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Dogs (and Other Animals) Behaving Badly: An Angry Ostrich and a R6.75m claim

Dogs (and Other Animals) Behaving Badly: An Angry Ostrich and a R6.75m claim

Your dog bites the neighbour or a visitor is hurt running away from an angry ostrich on your property – can you be sued?

A recent SCA (Supreme Court of Appeal) decision illustrates.

R6.75m claimed for a snapped Achilles tendon

A visitor was invited to a farm (roamed by a variety of game including ostrich, giraffe and buck) to assist in capturing wildebeest.

When he ran from an ostrich that he thought was chasing him, he fell and snapped his Achilles tendon.

He sued for damages of R6.75m and the High Court held the farm owner liable for whatever losses he could prove.

The SCA overturned this decision, finding that the visitor had, despite his denials, previously teased the ostrich on several occasions and made it angry. On the day in question he had also, found the Court, thrown a stone at the bird whilst it was peaceably minding its own business, and this had provoked the chase.

That provocation, held the Court, provided the farmer with a good defence to the visitor’s claim.

But be careful – you face liability without fault!

The Court in reaching its decision analysed how our modern courts have applied and interpreted several ancient Roman laws dealing with the question of liability for damage/injury caused by animals (domesticated and wild).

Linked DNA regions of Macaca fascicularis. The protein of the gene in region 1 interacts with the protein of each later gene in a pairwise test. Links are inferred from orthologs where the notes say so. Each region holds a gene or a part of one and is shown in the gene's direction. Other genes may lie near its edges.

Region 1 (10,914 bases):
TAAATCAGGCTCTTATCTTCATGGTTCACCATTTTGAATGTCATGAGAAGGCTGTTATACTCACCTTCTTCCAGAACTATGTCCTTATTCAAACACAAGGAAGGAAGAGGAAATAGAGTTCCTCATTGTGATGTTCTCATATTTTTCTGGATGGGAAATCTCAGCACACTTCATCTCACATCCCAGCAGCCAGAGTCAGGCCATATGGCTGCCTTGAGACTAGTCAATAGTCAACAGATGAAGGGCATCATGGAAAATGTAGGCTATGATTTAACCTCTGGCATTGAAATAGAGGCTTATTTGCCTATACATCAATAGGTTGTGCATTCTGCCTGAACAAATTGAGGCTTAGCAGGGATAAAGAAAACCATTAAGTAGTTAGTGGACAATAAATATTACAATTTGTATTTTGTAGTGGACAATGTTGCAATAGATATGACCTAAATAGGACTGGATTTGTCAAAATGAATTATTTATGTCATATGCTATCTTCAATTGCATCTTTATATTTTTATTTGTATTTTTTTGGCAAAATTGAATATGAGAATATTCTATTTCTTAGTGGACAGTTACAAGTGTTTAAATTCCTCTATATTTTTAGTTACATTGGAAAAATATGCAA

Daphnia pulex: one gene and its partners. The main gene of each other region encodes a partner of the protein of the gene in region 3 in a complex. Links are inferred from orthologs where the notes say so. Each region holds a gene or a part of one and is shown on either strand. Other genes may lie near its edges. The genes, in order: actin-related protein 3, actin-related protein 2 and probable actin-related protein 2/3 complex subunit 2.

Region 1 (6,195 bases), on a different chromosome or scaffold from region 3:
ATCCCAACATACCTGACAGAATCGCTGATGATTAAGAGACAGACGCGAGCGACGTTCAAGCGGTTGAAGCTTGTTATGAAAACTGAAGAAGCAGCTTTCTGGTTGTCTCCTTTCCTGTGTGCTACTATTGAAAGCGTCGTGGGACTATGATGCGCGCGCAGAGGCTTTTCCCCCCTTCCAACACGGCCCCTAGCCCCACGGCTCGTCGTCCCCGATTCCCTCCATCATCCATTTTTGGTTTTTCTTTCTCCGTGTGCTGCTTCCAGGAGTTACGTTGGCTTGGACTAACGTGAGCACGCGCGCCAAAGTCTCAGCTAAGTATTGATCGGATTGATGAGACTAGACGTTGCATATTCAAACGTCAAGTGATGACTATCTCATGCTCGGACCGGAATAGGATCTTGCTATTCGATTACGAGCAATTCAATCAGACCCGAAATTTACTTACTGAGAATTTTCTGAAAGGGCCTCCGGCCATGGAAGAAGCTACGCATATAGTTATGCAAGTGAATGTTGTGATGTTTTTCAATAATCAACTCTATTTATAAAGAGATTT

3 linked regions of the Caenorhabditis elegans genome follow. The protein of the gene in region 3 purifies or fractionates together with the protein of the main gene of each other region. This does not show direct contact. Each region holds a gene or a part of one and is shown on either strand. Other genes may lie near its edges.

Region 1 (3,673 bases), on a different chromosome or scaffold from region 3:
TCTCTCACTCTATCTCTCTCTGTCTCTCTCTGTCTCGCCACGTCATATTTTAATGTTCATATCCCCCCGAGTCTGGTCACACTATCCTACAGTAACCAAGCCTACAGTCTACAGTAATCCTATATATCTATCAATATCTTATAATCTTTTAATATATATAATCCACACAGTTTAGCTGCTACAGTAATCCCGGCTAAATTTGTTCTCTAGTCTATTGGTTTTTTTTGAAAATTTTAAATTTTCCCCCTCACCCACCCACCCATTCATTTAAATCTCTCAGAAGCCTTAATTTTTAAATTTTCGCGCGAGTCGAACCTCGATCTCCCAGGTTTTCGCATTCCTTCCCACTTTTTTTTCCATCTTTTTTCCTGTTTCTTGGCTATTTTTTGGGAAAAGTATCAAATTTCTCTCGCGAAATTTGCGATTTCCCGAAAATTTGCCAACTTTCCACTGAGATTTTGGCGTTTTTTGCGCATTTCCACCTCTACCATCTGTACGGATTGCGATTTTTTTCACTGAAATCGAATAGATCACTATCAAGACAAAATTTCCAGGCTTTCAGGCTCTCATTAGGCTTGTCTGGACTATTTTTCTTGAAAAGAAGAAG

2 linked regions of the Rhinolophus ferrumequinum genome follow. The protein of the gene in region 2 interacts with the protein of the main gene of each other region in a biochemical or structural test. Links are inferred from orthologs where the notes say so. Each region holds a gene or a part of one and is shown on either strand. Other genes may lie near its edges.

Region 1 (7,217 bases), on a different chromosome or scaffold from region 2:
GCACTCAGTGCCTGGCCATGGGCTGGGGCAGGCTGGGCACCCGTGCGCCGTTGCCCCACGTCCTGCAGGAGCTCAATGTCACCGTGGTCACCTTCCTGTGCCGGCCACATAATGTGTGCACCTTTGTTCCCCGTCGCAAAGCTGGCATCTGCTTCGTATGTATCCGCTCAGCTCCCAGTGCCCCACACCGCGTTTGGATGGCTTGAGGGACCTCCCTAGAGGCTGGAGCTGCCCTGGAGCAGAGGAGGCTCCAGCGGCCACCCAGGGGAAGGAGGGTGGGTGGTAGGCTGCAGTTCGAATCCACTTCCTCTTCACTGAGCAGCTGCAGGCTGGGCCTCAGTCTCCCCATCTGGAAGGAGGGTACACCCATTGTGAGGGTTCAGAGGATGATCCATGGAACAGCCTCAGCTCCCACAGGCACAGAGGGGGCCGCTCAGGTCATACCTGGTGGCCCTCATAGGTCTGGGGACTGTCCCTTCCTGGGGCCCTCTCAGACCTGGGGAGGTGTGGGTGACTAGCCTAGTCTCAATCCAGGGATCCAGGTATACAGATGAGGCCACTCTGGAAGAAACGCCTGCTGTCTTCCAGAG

Lawyers of an academic bent will doubtless spend many happy hours analysing the SCA’s judgment, but unless you are interested in learning about the theory and ins-and-outs of arcane concepts like actio de pauperie, edictum de feris, qua vulgo iter fit and the like, best confine yourself to understanding these practical issues –

Let’s start with the really risky part for animal owners. You are “strictly liable” (i.e. you are liable without any fault or negligence on your part) for the consequences of your animal’s behaviour. In the case of a domestic animal (like a dog) you have a bit of protection – you are liable only if the animal acted from “inward excitement or vice” and against its natural behaviour. If it’s a wild animal there is no such restriction.

You do also have several defences you can raise, those relevant in this case being that the victim contributed to his/her own loss either through a deliberate action (like provoking a chase or an attack), or through contributory negligence. Take advice in need on the other defences you may be able to shelter behind.

You also risk being sued under the normal principles of liability for negligence.

How to protect yourself

Bottom line – protect yourself by reducing the risks your animals pose to others, and check that your insurance will cover you if you are sued. Disclaimers of liability are also a no-brainer for commercial operations like game farms and reserves, but they need careful wording to afford any hope of protection.